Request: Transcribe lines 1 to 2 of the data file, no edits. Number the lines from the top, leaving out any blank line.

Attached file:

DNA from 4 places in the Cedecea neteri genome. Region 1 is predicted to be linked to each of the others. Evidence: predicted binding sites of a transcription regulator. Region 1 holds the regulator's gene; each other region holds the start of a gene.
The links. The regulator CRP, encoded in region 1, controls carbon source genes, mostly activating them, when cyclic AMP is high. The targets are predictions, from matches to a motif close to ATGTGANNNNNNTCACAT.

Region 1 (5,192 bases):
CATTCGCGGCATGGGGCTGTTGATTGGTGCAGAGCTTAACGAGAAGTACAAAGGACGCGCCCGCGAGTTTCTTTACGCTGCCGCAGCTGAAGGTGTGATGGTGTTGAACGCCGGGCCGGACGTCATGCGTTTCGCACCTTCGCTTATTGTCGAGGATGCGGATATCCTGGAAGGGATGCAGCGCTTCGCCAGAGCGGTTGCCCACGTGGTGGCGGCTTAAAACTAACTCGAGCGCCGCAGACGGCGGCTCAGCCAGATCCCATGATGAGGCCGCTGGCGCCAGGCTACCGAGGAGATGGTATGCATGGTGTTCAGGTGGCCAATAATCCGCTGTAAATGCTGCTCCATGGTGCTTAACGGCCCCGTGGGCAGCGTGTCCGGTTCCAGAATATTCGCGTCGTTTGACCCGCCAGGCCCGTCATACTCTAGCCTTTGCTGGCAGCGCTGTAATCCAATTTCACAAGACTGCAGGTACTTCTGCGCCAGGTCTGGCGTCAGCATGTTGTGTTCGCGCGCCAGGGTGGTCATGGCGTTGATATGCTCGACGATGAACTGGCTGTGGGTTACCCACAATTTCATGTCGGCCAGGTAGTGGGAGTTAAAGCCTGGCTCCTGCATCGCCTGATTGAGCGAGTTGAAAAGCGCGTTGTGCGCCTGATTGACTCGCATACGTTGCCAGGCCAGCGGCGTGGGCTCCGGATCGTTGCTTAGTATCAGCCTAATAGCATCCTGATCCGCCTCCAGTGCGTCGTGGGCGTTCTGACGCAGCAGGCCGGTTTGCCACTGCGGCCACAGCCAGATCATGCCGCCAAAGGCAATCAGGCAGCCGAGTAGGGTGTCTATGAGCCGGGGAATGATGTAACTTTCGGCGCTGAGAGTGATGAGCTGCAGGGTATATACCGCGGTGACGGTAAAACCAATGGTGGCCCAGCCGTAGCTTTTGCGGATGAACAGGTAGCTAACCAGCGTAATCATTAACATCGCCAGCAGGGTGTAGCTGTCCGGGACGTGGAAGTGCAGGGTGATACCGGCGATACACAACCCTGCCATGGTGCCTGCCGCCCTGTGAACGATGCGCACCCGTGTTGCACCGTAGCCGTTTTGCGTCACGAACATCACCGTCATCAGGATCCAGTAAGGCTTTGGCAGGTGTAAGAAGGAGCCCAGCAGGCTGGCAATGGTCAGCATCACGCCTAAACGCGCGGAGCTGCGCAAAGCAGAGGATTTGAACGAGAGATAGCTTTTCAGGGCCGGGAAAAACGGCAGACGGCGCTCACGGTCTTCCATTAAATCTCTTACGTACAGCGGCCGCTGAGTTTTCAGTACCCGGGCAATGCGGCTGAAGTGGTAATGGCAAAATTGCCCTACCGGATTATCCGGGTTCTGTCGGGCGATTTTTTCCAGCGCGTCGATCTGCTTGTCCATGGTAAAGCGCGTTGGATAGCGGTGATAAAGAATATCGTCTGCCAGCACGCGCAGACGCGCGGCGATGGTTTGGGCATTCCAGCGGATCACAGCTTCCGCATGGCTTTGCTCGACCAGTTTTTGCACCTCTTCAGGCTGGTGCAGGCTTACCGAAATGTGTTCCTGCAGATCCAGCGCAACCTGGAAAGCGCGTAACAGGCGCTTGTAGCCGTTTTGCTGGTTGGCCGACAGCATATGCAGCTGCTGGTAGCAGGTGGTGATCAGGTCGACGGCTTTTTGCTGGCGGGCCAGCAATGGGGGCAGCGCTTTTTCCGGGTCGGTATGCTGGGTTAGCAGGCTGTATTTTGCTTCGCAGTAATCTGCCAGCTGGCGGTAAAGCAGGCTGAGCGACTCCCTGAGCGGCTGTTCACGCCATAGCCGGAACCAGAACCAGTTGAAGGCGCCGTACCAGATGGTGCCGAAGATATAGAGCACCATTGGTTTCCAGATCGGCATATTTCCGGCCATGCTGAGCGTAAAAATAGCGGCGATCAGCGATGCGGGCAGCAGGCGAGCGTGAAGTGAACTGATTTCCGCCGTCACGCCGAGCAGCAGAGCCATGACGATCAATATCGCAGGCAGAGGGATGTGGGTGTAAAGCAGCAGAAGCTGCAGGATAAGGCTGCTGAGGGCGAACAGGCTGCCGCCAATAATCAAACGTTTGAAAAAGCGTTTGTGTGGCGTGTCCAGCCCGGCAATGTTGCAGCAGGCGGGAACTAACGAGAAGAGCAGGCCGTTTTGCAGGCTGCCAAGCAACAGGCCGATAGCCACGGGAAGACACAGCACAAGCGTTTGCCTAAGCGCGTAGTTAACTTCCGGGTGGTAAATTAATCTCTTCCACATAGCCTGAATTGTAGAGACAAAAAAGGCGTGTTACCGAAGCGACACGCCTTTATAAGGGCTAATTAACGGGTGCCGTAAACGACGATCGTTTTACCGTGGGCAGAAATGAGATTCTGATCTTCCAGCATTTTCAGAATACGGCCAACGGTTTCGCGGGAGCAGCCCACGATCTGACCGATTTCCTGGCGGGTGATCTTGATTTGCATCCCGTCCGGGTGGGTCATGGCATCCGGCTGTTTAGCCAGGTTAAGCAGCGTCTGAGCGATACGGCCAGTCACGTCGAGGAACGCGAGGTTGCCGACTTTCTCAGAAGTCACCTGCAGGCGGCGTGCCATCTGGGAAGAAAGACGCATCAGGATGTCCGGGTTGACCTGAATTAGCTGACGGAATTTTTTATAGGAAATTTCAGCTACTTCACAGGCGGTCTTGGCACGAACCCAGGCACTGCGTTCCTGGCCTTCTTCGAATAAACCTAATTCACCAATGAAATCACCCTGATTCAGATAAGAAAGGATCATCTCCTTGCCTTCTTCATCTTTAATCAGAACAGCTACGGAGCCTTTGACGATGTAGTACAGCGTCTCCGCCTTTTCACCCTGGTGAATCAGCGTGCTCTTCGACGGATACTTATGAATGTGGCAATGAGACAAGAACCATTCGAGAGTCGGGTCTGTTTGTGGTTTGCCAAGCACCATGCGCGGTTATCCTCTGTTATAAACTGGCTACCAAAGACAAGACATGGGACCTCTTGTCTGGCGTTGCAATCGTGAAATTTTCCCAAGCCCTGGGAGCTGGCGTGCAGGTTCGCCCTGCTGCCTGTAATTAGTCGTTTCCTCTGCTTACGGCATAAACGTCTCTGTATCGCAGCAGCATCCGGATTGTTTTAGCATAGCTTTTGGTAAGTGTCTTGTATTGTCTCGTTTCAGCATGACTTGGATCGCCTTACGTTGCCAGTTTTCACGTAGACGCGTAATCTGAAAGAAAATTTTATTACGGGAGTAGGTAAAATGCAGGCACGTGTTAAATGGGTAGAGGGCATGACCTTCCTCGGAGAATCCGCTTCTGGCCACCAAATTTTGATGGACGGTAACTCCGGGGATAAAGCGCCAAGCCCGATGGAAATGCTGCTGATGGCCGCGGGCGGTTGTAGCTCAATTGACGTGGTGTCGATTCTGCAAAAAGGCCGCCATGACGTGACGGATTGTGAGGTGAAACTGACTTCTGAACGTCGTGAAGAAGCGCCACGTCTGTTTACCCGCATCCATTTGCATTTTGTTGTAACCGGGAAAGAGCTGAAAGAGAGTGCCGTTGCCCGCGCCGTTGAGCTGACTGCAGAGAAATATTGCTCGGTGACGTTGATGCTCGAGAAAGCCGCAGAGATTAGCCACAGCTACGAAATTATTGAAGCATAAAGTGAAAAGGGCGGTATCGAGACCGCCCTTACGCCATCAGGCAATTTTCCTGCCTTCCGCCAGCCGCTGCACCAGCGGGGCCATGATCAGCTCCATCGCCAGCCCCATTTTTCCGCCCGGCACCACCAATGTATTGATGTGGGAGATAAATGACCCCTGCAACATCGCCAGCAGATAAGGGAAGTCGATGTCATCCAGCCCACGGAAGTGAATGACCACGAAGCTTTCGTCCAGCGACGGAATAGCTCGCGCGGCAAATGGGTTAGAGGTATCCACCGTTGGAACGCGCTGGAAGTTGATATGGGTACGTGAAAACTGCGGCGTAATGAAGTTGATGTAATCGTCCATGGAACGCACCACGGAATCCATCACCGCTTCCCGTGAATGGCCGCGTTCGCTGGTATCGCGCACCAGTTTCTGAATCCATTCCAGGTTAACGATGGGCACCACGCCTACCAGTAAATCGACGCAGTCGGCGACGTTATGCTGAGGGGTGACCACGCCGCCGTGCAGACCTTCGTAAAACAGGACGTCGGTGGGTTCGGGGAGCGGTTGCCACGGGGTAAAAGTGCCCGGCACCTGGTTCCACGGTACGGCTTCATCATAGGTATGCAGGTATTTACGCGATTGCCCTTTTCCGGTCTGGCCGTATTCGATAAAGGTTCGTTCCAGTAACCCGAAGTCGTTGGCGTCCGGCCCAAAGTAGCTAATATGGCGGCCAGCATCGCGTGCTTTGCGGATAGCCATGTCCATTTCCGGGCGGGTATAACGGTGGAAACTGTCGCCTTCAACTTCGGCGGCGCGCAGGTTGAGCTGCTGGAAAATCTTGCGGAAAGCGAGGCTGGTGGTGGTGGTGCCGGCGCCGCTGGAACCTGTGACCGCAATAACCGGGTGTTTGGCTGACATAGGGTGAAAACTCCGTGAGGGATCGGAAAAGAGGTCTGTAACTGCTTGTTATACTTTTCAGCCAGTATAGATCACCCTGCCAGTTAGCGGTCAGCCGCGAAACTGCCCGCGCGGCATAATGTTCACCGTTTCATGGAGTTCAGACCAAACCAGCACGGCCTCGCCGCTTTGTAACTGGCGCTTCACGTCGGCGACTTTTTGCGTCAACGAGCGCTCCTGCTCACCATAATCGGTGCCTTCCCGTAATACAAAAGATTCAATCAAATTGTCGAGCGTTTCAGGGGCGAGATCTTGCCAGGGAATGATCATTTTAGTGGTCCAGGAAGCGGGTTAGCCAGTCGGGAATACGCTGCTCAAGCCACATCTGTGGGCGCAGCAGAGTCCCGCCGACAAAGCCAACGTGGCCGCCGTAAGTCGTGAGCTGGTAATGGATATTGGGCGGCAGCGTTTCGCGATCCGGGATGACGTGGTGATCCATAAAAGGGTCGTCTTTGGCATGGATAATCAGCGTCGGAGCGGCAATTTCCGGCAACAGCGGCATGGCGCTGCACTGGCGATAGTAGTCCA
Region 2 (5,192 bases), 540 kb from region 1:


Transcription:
DNA from 4 places in the Cedecea neteri genome. Region 1 is predicted to be linked to each of the others. Evidence: predicted binding sites of a transcription regulator. Region 1 holds the regulator's gene; each other region holds the start of a gene.
The links. The regulator CRP, encoded in region 1, controls carbon source genes, mostly activating them, when cyclic AMP is high. The targets are predictions, from matches to a motif close to ATGTGANNNNNNTCACAT.